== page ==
How veterans can help bridge the civil-military divide
from The Atlantic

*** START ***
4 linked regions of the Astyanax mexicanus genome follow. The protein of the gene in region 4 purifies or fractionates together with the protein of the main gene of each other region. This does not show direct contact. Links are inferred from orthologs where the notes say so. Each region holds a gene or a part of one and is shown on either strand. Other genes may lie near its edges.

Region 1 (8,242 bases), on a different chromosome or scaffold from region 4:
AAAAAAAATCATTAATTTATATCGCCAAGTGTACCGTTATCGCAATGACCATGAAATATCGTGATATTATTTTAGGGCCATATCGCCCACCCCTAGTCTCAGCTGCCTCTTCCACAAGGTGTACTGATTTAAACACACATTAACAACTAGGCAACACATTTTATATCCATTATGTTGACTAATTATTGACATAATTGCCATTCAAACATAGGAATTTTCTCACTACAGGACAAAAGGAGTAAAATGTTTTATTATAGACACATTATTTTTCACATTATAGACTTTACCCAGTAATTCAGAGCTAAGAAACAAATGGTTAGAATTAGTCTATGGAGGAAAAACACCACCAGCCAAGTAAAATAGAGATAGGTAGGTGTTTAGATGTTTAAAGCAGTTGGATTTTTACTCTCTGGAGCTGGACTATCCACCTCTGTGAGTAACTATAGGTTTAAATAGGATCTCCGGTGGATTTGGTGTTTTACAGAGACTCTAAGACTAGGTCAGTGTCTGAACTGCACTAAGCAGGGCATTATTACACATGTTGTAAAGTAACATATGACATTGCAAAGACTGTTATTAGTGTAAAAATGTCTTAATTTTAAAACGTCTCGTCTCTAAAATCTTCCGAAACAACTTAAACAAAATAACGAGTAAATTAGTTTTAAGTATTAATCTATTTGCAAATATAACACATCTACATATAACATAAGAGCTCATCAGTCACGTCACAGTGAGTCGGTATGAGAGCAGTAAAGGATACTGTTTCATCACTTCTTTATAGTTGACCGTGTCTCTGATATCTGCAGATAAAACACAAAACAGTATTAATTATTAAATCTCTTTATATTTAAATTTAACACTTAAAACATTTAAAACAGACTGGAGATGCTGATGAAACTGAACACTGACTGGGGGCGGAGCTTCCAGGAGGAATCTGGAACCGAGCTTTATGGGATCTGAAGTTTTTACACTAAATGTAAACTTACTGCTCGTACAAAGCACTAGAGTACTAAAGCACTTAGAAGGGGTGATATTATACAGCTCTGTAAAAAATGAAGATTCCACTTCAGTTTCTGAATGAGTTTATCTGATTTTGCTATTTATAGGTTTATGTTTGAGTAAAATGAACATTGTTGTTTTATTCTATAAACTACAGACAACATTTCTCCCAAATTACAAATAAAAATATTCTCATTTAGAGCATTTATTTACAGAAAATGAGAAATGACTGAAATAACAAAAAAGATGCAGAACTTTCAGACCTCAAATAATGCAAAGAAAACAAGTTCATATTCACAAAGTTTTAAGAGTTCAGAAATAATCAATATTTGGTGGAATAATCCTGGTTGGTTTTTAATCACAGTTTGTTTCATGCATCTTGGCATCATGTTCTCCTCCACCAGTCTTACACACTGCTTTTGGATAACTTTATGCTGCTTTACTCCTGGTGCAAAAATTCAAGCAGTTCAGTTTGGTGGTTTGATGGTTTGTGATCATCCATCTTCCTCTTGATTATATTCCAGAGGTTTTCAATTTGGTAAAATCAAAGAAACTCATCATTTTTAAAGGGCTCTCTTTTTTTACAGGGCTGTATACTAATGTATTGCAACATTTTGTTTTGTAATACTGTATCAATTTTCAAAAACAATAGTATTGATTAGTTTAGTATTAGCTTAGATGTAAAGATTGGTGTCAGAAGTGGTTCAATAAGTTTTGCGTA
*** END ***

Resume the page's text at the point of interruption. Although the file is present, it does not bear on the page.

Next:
U.S. military officer and defense blogger Crispin Burke writes: "One day in August 2014, I felt my phone buzz in my pocket. A news alert tersely stated that an American journalist, James Foley, had been beheaded by militants from the Islamic State, which had swarmed through northern Iraq just two months prior. Service members and veterans looked on with horror as Islamic State fighters committed atrocities and overran bases which had once housed tens of thousands of U.S. troops — overturning everything U.S. service members had struggled to build. I showed the news to a fellow soldier, who simply shrugged and said, 'Most Americans just don't care about this sort of thing like we do.' For years, military observers have penned articles decrying the widening 'civil-military gap.' Many blame society for not understanding the men and women fighting and dying on their behalf. But I would argue servicemembers share some of the blame for the civil-military divide in our nation."
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